It is finally official. Your mind can, indeed, cure your body’s illness. However, the mechanism by which this is done is not any spiritualism or other mumbo-jumbo. It is pure science. It has to do with the levels of hormones – the beneficial ones and the not-so-beneficial ones – that affect how we feel. Let us see how the mind cures the body.
If you believe that the treatment you are receiving is going to absolutely cure you, there is a high chance that it will. This works even if the treatment is just a sugar pill. Research has shown that for a wide range of illnesses from multiple sclerosis to osteoarthritis, Parkinson’s to depression, the placebo effect is real. How does this happen? It has been shown that absolute belief about the efficacy of the treatment can speed up the recovery process through lowered blood pressure, boosted immunity and the release of natural painkillers. In fact, a belief in anything is a good thing. Studies find that people who are staunch adherers of a religion and believe that their God is the reason for everything in life have less stress-related illnesses.
Optimistic thinking is known to lead to good health outcomes. Optimists have been reported to recover faster and better after medical procedures such as cardiac surgery, have more active immune systems and live longer. This holds true for the general population, and also for those who suffer from conditions such as kidney failure and cancer. Negative and pessimistic thoughts can make us ill. Stress triggers a ‘fight or flight’ response that can increase the risk of medical conditions such as diabetes. Optimism, on the other hand, reduces levels of stress hormones such as cortisol, and stress-induced inflammation. It may also dampen the sympathetic nervous system activity and stimulate the parasympathetic nervous system. The parasympathetic nervous system stimulates “rest-and-digest” response which is the opposite of the ‘fight-or-flight’ response stimulated by the sympathetic nervous system.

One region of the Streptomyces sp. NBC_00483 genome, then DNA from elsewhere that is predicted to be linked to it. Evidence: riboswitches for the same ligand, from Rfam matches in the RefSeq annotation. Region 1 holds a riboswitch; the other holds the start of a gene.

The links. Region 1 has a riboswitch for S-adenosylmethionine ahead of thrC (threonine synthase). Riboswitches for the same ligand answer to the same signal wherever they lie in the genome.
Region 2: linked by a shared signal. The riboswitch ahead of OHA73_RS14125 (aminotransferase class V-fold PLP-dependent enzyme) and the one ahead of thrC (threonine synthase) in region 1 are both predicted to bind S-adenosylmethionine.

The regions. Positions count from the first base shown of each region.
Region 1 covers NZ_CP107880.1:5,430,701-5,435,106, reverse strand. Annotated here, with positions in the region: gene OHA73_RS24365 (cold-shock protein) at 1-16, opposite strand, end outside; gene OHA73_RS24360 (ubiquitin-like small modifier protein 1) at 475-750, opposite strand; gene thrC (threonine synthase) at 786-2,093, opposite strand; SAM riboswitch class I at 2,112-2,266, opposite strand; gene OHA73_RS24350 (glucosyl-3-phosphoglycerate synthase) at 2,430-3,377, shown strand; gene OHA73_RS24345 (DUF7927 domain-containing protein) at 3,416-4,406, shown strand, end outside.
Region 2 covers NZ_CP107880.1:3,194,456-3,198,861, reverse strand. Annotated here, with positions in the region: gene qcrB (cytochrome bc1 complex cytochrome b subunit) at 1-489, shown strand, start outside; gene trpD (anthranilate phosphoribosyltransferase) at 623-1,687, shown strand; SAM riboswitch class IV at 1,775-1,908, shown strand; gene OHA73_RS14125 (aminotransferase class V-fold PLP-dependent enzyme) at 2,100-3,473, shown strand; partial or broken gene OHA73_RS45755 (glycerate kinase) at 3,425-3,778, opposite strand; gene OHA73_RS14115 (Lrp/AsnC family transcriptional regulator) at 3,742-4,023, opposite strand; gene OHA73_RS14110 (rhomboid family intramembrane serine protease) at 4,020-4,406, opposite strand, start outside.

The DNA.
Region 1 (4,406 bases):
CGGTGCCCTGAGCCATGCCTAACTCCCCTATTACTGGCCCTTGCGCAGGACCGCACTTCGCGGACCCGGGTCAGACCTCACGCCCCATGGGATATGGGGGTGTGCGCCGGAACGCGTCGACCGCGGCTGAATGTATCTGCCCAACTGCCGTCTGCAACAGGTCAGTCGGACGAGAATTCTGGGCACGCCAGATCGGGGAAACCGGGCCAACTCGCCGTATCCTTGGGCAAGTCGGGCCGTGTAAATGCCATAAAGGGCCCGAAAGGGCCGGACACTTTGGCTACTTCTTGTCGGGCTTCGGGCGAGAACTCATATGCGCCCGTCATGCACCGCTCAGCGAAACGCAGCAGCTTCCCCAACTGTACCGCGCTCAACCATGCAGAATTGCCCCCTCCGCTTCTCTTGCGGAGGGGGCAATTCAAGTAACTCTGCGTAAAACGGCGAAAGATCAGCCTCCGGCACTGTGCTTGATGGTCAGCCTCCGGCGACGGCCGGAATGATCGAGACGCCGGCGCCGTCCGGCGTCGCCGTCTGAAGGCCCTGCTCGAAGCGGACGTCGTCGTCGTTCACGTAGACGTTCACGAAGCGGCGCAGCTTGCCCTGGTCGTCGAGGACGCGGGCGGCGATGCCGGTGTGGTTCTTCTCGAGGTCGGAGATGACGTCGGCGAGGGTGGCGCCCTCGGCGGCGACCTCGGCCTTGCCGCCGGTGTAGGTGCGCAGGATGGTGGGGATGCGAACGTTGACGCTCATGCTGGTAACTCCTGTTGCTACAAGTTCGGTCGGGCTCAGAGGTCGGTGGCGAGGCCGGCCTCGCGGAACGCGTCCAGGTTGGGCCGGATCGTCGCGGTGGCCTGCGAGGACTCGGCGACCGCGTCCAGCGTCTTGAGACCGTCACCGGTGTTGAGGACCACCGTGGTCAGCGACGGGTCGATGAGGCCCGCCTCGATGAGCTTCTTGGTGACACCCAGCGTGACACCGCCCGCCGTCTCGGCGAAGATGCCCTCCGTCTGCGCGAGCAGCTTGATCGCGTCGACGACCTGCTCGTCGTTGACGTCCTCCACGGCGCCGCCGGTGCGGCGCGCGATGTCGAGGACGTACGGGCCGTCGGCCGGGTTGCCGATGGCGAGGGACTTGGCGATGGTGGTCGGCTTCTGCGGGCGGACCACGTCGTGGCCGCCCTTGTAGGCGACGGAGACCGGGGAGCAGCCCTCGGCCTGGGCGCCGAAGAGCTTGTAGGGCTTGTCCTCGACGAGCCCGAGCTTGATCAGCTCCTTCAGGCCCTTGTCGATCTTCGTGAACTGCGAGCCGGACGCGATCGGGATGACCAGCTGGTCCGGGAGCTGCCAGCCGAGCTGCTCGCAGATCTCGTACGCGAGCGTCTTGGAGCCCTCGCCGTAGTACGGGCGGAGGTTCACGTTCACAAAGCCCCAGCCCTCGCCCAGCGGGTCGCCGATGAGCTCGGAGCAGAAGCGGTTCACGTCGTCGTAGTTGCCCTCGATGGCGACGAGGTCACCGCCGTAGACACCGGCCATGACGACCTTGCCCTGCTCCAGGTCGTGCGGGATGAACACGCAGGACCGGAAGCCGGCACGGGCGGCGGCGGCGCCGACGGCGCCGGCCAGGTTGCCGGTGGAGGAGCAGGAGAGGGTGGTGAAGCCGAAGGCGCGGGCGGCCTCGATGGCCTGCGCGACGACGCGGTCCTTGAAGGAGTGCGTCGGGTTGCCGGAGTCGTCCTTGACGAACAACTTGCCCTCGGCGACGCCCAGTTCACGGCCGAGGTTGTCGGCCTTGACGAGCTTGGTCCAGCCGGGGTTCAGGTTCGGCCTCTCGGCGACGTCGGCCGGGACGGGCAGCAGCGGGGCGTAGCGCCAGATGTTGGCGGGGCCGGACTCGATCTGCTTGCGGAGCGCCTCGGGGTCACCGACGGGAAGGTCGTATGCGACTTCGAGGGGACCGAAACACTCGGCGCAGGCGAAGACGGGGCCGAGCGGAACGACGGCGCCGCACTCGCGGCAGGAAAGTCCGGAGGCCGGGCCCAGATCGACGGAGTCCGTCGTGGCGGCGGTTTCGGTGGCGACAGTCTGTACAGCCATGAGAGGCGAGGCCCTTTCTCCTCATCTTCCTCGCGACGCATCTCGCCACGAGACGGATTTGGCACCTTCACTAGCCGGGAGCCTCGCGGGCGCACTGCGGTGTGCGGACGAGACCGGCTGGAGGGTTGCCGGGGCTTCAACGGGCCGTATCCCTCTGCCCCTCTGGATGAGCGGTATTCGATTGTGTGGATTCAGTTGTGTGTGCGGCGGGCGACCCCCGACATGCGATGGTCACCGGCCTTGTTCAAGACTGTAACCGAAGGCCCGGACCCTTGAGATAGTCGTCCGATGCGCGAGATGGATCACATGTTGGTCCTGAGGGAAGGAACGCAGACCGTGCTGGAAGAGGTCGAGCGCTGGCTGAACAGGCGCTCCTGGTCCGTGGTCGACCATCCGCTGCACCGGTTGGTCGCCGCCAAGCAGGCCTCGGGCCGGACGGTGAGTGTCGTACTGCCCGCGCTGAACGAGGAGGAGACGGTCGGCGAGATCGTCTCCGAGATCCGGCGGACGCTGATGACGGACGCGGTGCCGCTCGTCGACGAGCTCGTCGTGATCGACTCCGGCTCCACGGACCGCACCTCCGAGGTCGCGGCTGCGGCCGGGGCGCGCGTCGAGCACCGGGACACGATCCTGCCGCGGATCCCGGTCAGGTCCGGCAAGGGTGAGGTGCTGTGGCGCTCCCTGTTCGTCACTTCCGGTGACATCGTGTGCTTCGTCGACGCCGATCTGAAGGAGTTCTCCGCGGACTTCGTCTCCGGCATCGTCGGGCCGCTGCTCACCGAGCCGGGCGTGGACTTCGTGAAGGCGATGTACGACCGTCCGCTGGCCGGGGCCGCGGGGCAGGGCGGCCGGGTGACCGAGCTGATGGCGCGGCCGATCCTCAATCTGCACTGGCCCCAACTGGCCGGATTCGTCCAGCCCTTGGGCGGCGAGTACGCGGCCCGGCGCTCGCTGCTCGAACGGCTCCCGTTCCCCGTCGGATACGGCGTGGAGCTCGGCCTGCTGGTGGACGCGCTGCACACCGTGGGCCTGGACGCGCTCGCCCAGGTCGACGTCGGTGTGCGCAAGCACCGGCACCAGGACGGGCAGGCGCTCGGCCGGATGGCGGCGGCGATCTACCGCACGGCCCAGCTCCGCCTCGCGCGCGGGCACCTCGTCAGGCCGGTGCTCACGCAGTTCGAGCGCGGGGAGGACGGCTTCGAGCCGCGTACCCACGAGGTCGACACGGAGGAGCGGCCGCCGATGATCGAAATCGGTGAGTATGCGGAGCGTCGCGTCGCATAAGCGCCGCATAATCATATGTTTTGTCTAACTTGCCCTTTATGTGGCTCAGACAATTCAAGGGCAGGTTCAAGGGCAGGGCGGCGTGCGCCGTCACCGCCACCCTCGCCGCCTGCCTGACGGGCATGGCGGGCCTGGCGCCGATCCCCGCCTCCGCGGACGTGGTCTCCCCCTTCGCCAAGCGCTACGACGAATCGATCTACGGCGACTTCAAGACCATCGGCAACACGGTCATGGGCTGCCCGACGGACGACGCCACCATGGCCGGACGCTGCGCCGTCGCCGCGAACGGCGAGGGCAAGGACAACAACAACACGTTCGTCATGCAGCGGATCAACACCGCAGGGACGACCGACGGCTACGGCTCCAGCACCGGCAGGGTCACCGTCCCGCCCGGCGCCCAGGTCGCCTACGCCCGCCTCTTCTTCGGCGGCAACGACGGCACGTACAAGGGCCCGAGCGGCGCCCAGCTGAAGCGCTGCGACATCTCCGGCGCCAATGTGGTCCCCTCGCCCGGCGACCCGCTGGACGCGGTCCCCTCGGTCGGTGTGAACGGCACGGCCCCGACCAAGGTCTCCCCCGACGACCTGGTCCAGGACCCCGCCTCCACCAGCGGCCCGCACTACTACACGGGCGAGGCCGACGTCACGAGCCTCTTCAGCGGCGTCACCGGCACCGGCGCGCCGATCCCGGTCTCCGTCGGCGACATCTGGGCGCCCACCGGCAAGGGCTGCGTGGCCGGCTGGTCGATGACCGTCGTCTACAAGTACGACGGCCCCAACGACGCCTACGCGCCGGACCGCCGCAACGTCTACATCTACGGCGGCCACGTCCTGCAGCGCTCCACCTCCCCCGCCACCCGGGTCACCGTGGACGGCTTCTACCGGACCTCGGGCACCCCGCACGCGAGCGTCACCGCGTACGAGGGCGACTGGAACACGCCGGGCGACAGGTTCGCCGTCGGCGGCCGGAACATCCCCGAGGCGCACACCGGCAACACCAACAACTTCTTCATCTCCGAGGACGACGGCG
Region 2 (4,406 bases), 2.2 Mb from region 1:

Having a rosy view of yourself is also conducive to good health. People who see themselves as better than how others may see them have lower cortisol levels, lower cardiovascular response to stress and recover from illnesses faster. Even if you have a low self-esteem, it is possible to change and train to think positively about yourself. In one research study conducted at the Carnegie Mellon University in Pittsburgh, Pennsylvania, scientists asked students who were facing exams to write short paragraphs on the times when they had shown qualities such as creativity or independence. The aim of the activity was to boost the students’ sense of self-worth. It was found that compared with a control group, students who self-affirmation in this way had lower levels of ‘fight-or-flight’ hormones in their urine at the time of their exam. Most importantly, the effect was greatest in those students who started off being most worried about their exam results.
People who trust others tend to have good friends and warm, open relationships. An active social life and avoiding loneliness is as good to your health as giving up smoking, according to researchers in the area. Not trusting people leads to avoiding people and hence loneliness. Feeling lonely can impair the immune system, which lowers resistance to diseases. Socially integrated people who trust their friends have a lower systolic blood pressure and lower Body Mass Index. Persistent feelings of isolation can increase the risk for depression, Alzheimer’s disease and poor sleeping habits, which in turn can lead to adverse psychological and physiological consequences.
Meditation, and the resulting relaxation of the mind, boosts immune response in vaccine recipients, soothes skin conditions and protects against a relapse in depression. It may even slow the ageing process. Telomeres, the protective caps on the ends of chromosomes that get shorter every time a cell divides, play a role in aging. Researchers at the University of California showed in 2011 that the levels of an enzyme that builds up telomeres were higher in people who attended a meditation retreat than in a control group. People who habitually meditate have lower cortisol levels, and even have changes in their amygdala, a brain area involved in fear and the response to threat.